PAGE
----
In this June 18, 2014, photo, volunteer workers, from left, Brant Brantman, Bridger Williams, Xaver Clarke and Jesse Brantman hold up some of the iron balls they found mixed in the rocks they were removing from the Hames Center roof in Sitka, Alaska. The balls likely came from the same place as the rocks --the Indian River area, the site of battles between Tlingit Natives and Russians in 1804. They may be Russian canister shot fired from ship's cannons. (AP Photo/Daily Sitka Sentinel, James Poulson)

In this June 18, 2014, photo, volunteer workers, from left, Brant Brantman, Bridger Williams, Xaver Clarke and Jesse Brantman hold up some of the iron balls they found mixed in the rocks they were removing from the Hames Center roof in Sitka, Alaska. The balls likely came from the same place as the rocks --the Indian River area, the site of battles between Tlingit Natives and Russians in 1804. They may be Russian canister shot fired from ship's cannons. (AP Photo/Daily Sitka Sentinel, James Poulson)

Sitka roof project raises echo of 1804 battle

  • By SHANNON HAUGLAND
  • Sunday, July 6, 2014 10:24pm
  • News

SITKA — Roofing volunteers or amateur archaeologists?

The workers on the Hames Center reroofing project thought of themselves as both last week after finding about 20 rusty iron balls, about one inch in diameter, mixed in with the river-run gravel weighting down the old roofing system.

The layer of smooth pebbles that was an integral part of the flat portion of the athletic center’s roof when it was built in the 1980s is being removed as part of the roof renovation now under way. After the workers noticed the metal balls mixed in with the gravel they began speculating on their origin.

The theory now being investigated is that the balls were grapeshot or canister shot fired by cannons in the 1804 Battle of Sitka, and had remained on the bottom of Indian River the next century and a half, until the gravel was dredged out for construction projects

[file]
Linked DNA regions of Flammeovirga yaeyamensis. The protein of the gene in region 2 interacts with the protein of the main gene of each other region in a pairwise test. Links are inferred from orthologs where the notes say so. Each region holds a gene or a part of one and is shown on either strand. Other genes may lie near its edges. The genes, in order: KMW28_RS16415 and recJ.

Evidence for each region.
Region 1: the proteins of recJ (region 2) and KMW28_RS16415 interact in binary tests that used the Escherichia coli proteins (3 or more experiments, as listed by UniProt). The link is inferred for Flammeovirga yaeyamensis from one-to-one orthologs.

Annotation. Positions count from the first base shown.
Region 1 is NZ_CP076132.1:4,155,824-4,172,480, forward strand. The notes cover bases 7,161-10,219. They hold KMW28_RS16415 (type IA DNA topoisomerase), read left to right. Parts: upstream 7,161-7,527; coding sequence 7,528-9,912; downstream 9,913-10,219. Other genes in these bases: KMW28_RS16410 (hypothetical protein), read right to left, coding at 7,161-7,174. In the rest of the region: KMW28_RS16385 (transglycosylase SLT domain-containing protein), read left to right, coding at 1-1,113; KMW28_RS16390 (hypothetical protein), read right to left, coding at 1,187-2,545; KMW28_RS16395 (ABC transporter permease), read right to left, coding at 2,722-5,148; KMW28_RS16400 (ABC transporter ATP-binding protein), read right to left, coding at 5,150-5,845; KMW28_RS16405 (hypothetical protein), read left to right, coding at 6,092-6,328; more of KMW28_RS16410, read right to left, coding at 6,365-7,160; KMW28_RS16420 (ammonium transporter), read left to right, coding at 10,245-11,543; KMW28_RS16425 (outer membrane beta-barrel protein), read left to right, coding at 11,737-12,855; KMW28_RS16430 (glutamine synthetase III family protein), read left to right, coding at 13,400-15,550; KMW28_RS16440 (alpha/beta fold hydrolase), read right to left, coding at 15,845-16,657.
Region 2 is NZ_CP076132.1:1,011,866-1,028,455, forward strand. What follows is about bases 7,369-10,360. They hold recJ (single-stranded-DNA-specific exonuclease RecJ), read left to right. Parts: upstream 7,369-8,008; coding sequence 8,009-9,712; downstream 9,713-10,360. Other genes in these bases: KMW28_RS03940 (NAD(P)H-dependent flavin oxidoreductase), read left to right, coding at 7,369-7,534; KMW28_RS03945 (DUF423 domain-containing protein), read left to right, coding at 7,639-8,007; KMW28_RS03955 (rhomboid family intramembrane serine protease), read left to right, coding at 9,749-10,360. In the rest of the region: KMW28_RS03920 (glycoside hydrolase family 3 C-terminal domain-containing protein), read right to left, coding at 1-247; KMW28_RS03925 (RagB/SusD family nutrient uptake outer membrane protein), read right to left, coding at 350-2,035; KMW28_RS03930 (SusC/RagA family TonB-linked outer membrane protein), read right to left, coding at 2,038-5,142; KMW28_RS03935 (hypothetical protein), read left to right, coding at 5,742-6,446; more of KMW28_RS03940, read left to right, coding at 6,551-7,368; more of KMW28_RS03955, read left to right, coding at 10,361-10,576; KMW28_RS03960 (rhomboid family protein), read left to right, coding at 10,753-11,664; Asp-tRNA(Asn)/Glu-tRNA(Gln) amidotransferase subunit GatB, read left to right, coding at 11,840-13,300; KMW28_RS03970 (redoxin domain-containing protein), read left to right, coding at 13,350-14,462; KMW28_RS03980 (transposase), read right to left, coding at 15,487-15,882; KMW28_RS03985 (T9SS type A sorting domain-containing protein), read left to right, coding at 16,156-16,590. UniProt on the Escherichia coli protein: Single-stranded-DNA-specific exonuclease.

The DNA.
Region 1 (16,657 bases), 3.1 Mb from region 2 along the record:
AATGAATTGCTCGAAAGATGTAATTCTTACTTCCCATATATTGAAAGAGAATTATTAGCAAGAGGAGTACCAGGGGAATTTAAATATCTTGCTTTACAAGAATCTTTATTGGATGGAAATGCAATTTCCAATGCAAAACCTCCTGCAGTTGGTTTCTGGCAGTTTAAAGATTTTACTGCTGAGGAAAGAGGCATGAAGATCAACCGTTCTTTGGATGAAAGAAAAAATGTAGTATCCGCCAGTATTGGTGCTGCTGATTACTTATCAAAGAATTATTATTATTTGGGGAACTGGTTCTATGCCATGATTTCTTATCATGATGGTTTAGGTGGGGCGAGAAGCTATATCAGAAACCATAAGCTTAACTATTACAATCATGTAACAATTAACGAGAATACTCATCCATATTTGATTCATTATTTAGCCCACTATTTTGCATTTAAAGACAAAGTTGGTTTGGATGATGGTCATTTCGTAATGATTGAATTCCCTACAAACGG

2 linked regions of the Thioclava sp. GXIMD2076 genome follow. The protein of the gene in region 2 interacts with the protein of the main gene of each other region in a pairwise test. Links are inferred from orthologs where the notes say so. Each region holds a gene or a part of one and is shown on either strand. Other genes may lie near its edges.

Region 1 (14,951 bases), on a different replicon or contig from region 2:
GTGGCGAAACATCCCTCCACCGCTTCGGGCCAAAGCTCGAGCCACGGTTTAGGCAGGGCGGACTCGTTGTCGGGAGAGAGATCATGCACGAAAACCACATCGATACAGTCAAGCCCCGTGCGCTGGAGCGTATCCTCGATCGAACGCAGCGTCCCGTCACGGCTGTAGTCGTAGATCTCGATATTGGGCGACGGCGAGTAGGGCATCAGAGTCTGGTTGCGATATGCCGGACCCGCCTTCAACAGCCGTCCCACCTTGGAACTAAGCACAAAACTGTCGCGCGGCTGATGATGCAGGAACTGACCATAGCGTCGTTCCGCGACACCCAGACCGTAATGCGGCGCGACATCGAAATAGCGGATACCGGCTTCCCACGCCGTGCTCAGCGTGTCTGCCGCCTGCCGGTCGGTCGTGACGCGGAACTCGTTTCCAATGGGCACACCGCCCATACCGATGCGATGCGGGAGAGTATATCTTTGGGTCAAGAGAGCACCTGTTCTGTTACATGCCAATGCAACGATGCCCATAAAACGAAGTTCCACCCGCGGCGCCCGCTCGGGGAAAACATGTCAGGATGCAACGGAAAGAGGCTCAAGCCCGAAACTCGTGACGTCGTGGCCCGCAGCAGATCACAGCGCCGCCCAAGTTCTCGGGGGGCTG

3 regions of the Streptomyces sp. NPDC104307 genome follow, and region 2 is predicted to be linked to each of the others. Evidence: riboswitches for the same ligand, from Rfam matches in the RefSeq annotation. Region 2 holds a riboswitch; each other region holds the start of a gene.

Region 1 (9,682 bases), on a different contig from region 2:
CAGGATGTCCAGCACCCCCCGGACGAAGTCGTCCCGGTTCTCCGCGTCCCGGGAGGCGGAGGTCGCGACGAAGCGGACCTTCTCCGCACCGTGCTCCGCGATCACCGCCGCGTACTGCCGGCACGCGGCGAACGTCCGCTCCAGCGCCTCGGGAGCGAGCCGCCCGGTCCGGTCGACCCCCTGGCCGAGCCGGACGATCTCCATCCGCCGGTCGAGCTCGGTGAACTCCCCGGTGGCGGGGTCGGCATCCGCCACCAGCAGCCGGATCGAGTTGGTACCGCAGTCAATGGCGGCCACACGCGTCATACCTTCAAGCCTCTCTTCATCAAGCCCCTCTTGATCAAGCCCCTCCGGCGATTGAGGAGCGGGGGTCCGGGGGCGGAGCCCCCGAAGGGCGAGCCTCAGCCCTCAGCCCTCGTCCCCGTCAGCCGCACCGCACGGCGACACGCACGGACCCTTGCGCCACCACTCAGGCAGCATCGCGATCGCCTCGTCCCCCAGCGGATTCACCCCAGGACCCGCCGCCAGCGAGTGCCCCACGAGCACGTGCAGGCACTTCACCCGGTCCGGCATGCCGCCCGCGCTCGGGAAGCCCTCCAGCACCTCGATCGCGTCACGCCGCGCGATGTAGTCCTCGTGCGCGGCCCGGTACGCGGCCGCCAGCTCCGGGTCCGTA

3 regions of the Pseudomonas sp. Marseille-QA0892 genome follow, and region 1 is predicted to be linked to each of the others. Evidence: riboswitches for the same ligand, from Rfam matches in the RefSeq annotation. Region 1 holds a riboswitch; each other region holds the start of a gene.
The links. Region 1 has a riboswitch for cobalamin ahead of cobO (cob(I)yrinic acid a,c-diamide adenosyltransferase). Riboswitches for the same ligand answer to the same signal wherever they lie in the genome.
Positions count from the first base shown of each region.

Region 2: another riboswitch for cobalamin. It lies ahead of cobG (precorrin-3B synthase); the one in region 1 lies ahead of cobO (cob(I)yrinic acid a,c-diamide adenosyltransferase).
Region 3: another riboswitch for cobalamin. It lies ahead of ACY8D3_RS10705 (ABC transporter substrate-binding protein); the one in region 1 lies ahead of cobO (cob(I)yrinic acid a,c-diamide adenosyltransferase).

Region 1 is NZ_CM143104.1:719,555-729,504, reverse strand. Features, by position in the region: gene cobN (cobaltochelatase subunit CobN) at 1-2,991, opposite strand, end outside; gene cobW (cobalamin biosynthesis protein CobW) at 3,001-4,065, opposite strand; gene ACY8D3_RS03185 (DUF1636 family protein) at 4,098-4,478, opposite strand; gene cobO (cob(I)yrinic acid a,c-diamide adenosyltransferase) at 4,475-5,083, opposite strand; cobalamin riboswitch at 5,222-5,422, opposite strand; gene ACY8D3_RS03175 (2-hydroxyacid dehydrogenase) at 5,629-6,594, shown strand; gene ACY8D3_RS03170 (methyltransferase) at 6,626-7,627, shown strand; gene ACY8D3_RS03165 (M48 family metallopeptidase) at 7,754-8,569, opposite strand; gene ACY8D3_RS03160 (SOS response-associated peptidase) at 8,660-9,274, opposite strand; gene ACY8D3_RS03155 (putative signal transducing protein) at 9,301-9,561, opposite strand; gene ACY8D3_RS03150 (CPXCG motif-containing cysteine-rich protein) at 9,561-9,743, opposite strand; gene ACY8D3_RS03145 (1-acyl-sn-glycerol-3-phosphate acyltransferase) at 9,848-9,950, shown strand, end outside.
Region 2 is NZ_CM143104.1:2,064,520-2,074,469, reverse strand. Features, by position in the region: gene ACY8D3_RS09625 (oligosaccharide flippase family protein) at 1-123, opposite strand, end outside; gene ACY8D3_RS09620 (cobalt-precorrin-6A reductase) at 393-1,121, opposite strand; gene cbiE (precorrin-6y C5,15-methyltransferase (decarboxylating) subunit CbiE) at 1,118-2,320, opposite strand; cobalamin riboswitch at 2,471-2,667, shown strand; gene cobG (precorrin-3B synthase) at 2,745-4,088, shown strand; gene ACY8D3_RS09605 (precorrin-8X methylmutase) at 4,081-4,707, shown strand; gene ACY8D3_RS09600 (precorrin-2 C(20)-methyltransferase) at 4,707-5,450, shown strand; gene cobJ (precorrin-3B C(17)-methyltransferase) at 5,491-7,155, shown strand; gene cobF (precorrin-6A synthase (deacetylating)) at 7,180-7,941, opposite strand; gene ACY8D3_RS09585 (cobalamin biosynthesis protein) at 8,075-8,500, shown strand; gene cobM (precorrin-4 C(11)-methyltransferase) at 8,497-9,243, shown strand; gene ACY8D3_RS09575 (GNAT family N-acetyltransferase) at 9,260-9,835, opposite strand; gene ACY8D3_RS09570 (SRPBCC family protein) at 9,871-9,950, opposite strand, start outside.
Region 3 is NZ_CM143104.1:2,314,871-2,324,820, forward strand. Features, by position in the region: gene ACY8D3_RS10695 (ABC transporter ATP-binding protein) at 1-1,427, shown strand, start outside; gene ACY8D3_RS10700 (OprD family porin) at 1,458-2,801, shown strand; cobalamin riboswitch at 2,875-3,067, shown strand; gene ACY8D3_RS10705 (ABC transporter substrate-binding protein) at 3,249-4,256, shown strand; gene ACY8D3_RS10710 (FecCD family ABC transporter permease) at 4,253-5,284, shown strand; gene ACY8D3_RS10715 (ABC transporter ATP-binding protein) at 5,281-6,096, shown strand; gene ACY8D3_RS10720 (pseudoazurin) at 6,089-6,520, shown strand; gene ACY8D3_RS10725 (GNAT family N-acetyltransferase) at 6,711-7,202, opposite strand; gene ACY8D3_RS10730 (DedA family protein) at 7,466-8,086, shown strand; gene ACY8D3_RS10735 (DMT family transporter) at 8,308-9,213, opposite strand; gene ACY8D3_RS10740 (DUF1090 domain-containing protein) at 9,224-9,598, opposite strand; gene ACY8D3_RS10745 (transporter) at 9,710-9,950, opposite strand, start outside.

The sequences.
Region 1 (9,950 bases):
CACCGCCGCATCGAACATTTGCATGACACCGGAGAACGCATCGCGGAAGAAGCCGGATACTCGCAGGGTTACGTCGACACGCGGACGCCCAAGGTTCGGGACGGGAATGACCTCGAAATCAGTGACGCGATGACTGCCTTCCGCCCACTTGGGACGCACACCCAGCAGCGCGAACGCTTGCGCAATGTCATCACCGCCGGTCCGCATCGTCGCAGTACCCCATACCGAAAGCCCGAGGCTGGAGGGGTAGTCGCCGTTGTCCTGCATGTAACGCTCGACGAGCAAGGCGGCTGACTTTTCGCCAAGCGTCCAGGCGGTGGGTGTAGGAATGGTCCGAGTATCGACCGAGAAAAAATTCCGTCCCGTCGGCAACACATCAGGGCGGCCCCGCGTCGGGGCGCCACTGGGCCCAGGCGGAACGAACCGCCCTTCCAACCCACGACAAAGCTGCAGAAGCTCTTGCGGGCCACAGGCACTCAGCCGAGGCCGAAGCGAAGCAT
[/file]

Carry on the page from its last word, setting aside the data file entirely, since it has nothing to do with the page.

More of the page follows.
Both grapeshot and canister shot are small metal balls fired as a cluster from a cannon, and having the effect of a shotgun, scattering projectiles over a large area.

Brant Brantman, part-time facilities manager at the Hames Center, is one of the volunteers shoveling gravel off the roof.

“It’s a tedious job,” he said. “For a moment we were just fancying ourselves as archaeologists, not rooftop workers.”

The volunteers were excited when the balls started showing up, and called Brinnen Carter, chief of resources at Sitka National Historical Park, for an opinion. Carter told Brantman and the others that on first glance the iron spheres have markings that appear to be Russian, but that he will have to do further research before he’s sure.

But he did say that the objects appear to be canister shot or grapeshot, based on their size, material and mold markings, called sprue. He said weapons that used this type of shot were commonly found on ships and land-based artillery of all nationalities at the time of the Sitka battle between the Russians and the Tlingits.

Carter, whose master’s thesis was about the arms and armaments of a British warship that sank in Lake Champlain, said he’s in the initial phase of the investigation, and will start by finding out who the contractor was on the last project. He said he’s particularly interested in whether the shot is from the Battle of 1804.

Brantman said he and his wife, Cindy Edwards, first heard about iron balls in the roof gravel from Cindy’s dad, Jere Edwards, in the 1990s, when Jere was a Volunteer in Mission on the Sheldon Jackson College and was working on maintenance projects at the Hames building.